The Court has examined the fiduciary duty laws of the 11 class states and concludes that there are material differences in several key respects. First, there is no global definition among the laws of the class states as to what constitutes a fiduciary relationship, but, rather, varying standards are applied. Doc. 57, Exh. 8. To decide these claims on a class-wide basis, the Court would have to instruct the jury not just on the varying general standards but also the "nuances" of these various standards according to the laws of each state. SeeThorogood, 547. F.3d at 746; Carnegie v. Household Int'l., Inc., 220 F.R.D. 542, 549 (N.D. Ill. 2004) ("impossible for one jury to take into account the nuances" of the applicable standards of multiple states). Seealso Rohfling v. Manor Care, Inc., 172 F.R.D. 330, 341 (N.D. Ill. 1997) ("even if we assume that fiduciary duty law, in its broad outlines, is similar from state to state, it may be meaningfully different with respect to its nuances").
Second, the laws of the 11 class states differ materially with respect to the recoverability of punitive damages and the applicable statutes of limitation. Doc. 57, Exh. 8. No single standard for the recovery of punitive damages emerges from the class states.In re Baycol Prods. Litig., 218 F.R.D. 197, 208 (D. Minn. 2003) (holding that plaintiffs could not demonstrate predominance by failing to account for slight differences in state laws). The proposed class states' statutes of limitation for fiduciary duty diverge greatly, from two years to six years. Divergent statutes of limitation pose a significant obstacle to class certification.SeeDoll v. Chicago Title Ins. Co., 246 F.R.D. 683, 688-89 (D. Kan. 2007).
Substantial differences in fiduciary duty laws have been the basis to deny multi-state class treatment in both the Seventh Circuit and elsewhere. Rohfling, 172 F.R.D. at 341-342 (denying certification of 13-state class); Doll, 246 F.R.D. at 690 (18 proposed class states "do not employ a single standard governing liability for breach of fiduciary duty"). The Court concludes that common issues of law do not predominate in Plaintiffs' breach of fiduciary duty claims.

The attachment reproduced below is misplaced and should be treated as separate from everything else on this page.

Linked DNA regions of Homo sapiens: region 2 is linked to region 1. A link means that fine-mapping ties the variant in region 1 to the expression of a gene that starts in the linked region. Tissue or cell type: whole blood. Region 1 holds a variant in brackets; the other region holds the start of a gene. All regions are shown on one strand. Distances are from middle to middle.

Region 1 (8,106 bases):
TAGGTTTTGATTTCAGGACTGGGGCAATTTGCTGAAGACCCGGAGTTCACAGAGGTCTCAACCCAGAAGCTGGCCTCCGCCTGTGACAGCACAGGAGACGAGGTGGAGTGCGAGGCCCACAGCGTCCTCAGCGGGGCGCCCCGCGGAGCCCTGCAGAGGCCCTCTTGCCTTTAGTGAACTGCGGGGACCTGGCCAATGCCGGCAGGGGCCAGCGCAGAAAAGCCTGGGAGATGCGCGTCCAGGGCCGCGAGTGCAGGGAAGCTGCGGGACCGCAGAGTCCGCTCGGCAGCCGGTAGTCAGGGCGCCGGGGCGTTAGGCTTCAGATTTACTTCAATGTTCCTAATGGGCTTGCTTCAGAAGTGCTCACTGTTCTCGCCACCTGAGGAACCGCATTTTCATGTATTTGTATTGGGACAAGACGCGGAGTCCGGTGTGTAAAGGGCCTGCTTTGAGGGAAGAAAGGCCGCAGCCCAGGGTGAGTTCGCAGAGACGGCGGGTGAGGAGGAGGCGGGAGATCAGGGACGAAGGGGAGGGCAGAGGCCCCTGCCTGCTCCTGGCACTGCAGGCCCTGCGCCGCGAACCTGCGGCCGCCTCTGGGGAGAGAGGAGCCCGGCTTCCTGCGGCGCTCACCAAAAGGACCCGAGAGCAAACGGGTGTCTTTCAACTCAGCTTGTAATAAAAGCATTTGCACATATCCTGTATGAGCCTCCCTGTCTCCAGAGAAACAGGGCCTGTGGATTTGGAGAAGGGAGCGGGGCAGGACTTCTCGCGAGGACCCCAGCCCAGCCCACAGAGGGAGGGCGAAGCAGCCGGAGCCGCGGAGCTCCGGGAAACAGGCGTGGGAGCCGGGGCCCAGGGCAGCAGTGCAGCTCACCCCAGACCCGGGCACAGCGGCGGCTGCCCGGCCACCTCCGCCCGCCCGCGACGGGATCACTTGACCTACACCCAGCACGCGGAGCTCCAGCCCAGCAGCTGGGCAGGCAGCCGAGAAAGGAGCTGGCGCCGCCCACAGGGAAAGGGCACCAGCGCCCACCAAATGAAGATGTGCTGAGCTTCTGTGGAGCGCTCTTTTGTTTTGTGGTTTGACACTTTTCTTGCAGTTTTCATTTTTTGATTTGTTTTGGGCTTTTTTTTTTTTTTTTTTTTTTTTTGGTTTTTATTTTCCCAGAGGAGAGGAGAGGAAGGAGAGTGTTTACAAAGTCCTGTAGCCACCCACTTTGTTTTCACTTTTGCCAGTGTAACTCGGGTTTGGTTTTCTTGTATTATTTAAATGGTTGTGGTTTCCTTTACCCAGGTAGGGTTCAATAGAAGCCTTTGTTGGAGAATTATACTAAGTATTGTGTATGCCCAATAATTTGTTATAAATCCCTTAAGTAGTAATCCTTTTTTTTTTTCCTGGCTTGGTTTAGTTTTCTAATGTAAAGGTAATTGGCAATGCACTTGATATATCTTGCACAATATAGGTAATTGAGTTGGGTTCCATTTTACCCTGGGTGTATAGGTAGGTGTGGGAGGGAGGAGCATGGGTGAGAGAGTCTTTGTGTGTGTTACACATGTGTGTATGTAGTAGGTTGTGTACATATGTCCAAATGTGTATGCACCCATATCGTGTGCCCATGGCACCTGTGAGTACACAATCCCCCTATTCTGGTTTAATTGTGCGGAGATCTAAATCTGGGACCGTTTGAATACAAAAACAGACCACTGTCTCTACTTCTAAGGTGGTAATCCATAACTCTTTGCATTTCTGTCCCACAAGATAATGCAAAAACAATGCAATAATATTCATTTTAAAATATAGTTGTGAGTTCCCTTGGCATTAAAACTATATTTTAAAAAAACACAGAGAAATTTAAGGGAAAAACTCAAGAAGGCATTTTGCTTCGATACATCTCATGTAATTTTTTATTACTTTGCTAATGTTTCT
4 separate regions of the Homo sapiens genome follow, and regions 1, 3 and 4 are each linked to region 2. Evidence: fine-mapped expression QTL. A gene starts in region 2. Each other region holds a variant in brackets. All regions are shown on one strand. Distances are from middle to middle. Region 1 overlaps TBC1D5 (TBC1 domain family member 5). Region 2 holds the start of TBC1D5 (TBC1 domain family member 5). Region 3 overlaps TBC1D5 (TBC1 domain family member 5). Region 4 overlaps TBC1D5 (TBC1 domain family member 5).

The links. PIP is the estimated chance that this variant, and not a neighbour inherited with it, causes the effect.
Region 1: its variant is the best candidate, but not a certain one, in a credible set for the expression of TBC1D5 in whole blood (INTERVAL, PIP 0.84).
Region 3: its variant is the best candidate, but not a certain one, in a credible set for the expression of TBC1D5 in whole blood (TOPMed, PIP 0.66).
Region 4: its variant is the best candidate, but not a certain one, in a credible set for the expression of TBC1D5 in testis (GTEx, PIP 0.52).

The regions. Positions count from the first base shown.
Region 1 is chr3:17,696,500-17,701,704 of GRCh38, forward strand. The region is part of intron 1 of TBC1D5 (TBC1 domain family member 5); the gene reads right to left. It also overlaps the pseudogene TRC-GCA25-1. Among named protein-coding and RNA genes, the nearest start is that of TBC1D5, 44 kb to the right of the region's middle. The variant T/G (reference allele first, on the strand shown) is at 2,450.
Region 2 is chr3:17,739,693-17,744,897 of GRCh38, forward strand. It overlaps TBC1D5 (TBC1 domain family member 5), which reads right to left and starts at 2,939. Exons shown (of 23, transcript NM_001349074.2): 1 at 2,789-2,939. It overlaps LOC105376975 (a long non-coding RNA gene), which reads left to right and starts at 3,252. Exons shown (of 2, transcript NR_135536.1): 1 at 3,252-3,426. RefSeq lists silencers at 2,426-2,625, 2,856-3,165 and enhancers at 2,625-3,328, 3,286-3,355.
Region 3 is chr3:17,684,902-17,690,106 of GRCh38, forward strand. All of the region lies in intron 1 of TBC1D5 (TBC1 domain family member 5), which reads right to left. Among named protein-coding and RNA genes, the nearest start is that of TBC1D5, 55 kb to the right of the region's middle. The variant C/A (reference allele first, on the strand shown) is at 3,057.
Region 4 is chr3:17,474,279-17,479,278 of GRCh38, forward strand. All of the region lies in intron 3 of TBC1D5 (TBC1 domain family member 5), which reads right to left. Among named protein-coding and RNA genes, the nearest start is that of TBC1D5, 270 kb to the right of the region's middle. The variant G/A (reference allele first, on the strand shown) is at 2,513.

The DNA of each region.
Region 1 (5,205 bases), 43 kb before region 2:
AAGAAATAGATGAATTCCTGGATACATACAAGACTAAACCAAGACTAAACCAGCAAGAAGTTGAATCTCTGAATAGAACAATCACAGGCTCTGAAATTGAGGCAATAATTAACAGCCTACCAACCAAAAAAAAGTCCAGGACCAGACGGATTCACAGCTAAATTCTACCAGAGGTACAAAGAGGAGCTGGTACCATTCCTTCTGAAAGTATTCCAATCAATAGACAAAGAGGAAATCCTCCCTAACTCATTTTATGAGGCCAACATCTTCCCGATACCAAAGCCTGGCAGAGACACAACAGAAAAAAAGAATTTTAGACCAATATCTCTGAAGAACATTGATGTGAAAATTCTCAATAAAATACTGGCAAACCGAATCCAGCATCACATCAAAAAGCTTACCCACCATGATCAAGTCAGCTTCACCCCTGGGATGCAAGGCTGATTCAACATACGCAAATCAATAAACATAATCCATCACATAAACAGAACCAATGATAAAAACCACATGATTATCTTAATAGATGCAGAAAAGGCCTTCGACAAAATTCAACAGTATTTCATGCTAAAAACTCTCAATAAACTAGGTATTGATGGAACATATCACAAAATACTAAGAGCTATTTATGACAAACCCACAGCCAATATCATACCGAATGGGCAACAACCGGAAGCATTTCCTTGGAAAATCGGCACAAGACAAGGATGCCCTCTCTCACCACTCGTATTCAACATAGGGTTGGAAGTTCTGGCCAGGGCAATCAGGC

Plaintiffs have not satisfied the predominance requirement of Rule 23(b)(3) and have not met their burden of outlining a manageable way for the Court to deal with the variations in state law claims. Szabo, 249 F.3d at 674; Bridgestone/Firestone, 288 F.3d at 1018; Thorogood, 547 F.3d at 746.
Plaintiffs have not provided the Court with any method for managing the individualized issues of state law outlined above. Stated simply, the differences in the required proofs of the states' statutes demonstrate that a multi-state certification would not be manageable because of the multiple and different variables that would have to be proved as to each class member. The Court therefore concludes that common issues of law do not predominate in Plaintiffs' consumer protection claims.
2. Whether Common Issues Predominate
"Under Rule 23(b)(3), a district court must determine whether 'the questions or fact common to class members predominate over any questions affecting only individual members, and that a class action is superior to other available methods for fairly and efficiently adjudicating the controversy.'" Siegel v. Shell Oil Co., 2010 WL 2977315, *3 (7th Cir. 2010) (quoting Fed. R. Civ. P. 23(b)(3); see also Oshana, 472 F.3d at 513-14.
Although disputed by Block, Plaintiffs submit that this is an omissions case. Plaintiffs point out that the FAC alleges, "Whether defendant and the defendant class of companies engaged in deceptive practice by failing to disclose that the peace of mind guarantee had little or no value." FAC, p. 7, ¶ 35(d). Additionally, Count III of the Complaint alleges "Statutory Fraud by Omission." FAC, p. 13. Specifically, the Complaint alleges, "By failing to disclose that the POM guarantee is of little or no value in contrast to the price paid by consumers, Block and the members of the defendant Block class engaged in deceptive practices in the course of conduct involving a trade or commerce." Id. at ¶ 66.
The omissions that Plaintiffs allege are that Block (1) failed to disclose the likelihood that a Class member would have a claim (variations based on, inter alia, marital status, adjusted gross income, complexity of the return, financial status and owing no taxes/due a refund); failed to disclose the amount of the average claim (median range of $1,073 to $1,236); and failed to disclose the commissions paid to tax preparers selling POM.
a. Franchisees and Company-Owned Stores
One stumbling block to certification of the proposed class apparently not perceived by Plaintiffs is that a lack of uniformity exists between franchisees and company-owned stores in the sale of POM. While franchisees were permitted to use Block computer software, there was no requirement that they use it until approximately tax year 1999.